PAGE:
For example, look at this paragraph:
Jane is fortunate enough to make a friend in Lady Arabella, a woman who is very knowledgeable in the ways of society. Arabella attempts to teach Jane to do what she should, but the lessons don’t seem to stick. Jane is grateful to have a friend in Arabella, as well as a slight acquaintance with Arabella’s friends, including a surly widower named George Beaumont. The comfort Jane finds in Lady Arabella’s company is brought to a sudden halt when Arabella marries and leaves London before the Season is over. Though she is very happy for her friend, Jane feels abandoned.
It resulted in 10 scenes. There aren’t a lot of scenes explicitly suggested by this paragraph because it’s a little vague. But essentially, I had to build this friendship between Arabella and Jane, so I needed a number of scenes to do that so that we would feel how bereft Jane was when her friend left her. I also needed to build the relationship with George, which is incredibly important since he is the love interest.
So, that’s how I came up with my scene list. It was relatively easy, since I already had a 4-page plot summary. As the Snowflake Method promised, building the story in this step-by-step way does make the process easier. I’m not sure yet whether it makes a better outline, but we’ll talk about that when it’s all finished.
One last thing I wanted to mention about this step is that Randy Ingermanson insists that you must learn to use spreadsheets for the scene list. I disagree. I don’t mind spreadsheets. I love my Milwordy spreadsheet. But I think this step could be done just as easily in a bullet point list in Word, or on notecards, or better yet, in Scrivener. I think Scrivener is a little more writer friendly, particularly to those of us *ahem* who are desperately trying to count every single word we write because we set a goal to write one million words in a year and wow! That’s a lot of words, so I have to be careful not to miss any, and what on Earth was I thinking when I signed up for this challenge?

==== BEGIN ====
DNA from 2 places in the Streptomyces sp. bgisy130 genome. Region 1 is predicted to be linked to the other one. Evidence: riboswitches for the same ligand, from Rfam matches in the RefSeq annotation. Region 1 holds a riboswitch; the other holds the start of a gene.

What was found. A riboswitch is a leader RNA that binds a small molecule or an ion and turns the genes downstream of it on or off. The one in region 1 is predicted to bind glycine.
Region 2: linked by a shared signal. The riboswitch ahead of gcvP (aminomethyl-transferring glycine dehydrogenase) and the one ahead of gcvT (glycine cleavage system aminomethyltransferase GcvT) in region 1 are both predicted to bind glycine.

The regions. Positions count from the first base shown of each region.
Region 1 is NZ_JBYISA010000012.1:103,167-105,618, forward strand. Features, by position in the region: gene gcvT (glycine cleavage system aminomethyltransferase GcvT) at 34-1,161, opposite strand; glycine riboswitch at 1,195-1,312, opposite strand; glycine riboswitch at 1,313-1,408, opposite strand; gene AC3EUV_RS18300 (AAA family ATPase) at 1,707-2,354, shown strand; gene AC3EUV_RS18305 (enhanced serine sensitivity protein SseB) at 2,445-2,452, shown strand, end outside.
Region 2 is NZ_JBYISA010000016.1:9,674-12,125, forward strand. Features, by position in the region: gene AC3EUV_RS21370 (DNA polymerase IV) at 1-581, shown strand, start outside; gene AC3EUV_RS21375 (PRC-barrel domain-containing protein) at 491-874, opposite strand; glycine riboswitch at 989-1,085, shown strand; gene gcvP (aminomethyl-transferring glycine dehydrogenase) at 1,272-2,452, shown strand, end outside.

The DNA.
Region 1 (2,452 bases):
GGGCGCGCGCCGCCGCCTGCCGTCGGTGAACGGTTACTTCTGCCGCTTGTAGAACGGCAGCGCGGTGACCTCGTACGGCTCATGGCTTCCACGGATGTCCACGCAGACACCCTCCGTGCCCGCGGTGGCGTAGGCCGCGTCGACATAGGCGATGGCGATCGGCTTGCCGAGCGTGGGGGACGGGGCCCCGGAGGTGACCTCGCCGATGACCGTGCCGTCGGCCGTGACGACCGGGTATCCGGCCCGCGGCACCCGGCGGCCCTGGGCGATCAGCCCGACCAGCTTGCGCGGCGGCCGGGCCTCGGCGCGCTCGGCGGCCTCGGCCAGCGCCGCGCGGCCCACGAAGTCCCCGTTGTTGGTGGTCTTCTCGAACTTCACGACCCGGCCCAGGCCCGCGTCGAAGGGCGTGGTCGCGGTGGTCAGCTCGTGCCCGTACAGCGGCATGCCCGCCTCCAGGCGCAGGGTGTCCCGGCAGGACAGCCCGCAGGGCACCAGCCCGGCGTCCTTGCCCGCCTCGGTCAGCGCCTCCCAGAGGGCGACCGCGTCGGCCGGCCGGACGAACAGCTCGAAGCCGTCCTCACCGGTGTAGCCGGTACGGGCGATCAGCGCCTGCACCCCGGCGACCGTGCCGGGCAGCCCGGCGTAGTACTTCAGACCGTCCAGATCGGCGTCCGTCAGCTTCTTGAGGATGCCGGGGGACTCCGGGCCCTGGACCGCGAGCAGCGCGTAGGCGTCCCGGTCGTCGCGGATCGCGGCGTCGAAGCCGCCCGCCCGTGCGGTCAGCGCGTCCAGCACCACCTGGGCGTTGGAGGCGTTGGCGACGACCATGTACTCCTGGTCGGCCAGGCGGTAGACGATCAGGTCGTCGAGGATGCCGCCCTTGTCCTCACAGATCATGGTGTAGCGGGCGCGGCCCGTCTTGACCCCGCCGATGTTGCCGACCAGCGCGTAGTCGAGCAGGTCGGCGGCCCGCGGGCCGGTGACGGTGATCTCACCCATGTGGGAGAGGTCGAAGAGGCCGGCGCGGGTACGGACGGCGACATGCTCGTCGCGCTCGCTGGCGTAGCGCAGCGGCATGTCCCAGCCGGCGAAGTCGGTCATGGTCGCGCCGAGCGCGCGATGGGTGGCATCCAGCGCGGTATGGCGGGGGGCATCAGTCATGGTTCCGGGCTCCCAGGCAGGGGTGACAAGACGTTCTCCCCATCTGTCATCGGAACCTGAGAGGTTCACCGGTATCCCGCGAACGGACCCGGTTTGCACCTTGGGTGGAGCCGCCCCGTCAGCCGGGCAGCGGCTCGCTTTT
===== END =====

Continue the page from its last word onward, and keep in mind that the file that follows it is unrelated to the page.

Excel, is not good for keeping track of words. Plus, I just like the layout of Scrivener better. I did use the spreadsheet this time, in the interest of giving this method a full and fair shot, but in the future, I will just use Scrivener.
That’s all for this week. Can you believe next week is the final week? And the very next day NaNoWriMo starts! Just in time! For next week I will be working on the final step (besides the actual writing of the first draft). Step 9 involves taking the scene list and building it out into a narrative outline of the story. I’ll be honest here. I’m not sure I can get this step done in one week, but I’m sure going to try!
Meet me back here next Saturday to see my progress!
If you are enjoying my blog, please like, follow and share! Let me know how your own NaNo prepping is going. Are you trying the Snowflake Method with me? Do you have your own favorite method? Let me know in the comments!